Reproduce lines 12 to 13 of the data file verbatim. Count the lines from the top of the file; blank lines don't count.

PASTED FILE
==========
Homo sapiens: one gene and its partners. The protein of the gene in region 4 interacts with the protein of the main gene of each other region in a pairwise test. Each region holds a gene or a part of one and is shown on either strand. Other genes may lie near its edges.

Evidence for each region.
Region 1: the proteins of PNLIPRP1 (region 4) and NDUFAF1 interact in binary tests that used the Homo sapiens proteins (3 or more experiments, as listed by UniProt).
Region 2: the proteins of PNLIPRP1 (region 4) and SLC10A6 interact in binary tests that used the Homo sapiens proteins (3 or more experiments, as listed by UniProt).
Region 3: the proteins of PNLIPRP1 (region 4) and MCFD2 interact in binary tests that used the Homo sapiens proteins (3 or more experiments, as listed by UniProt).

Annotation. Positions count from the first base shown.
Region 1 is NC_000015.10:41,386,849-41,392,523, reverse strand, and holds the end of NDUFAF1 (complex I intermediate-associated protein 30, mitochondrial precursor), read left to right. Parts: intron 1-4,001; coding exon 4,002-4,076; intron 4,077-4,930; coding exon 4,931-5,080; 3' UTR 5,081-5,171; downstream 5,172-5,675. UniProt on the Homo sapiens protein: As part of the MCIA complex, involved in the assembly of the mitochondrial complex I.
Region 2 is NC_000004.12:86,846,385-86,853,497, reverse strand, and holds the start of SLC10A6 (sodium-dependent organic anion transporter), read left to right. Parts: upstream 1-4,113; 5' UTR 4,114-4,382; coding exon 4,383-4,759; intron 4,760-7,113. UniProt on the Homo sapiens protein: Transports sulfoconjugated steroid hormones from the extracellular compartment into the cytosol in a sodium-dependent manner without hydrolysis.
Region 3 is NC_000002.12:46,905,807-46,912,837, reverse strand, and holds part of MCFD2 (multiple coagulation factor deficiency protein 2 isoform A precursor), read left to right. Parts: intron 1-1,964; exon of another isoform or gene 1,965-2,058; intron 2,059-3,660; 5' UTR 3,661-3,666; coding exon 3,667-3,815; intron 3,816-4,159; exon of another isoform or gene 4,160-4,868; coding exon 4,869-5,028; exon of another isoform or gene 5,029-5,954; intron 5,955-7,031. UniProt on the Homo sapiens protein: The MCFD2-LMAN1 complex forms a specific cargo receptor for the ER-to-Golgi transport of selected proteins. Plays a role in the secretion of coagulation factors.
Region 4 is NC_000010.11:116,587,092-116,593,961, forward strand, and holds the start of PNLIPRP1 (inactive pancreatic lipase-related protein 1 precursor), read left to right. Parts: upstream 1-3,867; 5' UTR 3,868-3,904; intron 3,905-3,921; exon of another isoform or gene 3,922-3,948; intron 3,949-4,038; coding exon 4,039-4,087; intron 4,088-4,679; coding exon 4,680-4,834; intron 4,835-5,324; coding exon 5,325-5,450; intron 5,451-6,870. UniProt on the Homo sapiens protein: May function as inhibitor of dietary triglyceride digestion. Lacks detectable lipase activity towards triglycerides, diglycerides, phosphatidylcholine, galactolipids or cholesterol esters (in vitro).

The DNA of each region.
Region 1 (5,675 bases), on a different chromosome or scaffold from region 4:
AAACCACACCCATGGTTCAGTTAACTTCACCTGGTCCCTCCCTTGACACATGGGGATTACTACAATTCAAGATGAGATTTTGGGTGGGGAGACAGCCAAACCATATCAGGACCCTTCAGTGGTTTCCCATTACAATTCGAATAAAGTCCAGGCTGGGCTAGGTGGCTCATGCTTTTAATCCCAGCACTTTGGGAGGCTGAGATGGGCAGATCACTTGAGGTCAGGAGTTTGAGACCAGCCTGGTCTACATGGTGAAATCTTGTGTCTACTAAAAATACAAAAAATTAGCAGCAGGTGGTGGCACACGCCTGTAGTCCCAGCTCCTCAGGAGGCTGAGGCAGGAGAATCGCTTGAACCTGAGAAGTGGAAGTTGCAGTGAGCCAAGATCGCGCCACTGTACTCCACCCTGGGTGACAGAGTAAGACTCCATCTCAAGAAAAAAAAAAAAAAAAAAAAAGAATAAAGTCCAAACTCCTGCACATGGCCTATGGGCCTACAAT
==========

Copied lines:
Region 1 (5,675 bases), on a different chromosome or scaffold from region 4:
AAACCACACCCATGGTTCAGTTAACTTCACCTGGTCCCTCCCTTGACACATGGGGATTACTACAATTCAAGATGAGATTTTGGGTGGGGAGACAGCCAAACCATATCAGGACCCTTCAGTGGTTTCCCATTACAATTCGAATAAAGTCCAGGCTGGGCTAGGTGGCTCATGCTTTTAATCCCAGCACTTTGGGAGGCTGAGATGGGCAGATCACTTGAGGTCAGGAGTTTGAGACCAGCCTGGTCTACATGGTGAAATCTTGTGTCTACTAAAAATACAAAAAATTAGCAGCAGGTGGTGGCACACGCCTGTAGTCCCAGCTCCTCAGGAGGCTGAGGCAGGAGAATCGCTTGAACCTGAGAAGTGGAAGTTGCAGTGAGCCAAGATCGCGCCACTGTACTCCACCCTGGGTGACAGAGTAAGACTCCATCTCAAGAAAAAAAAAAAAAAAAAAAAAGAATAAAGTCCAAACTCCTGCACATGGCCTATGGGCCTACAAT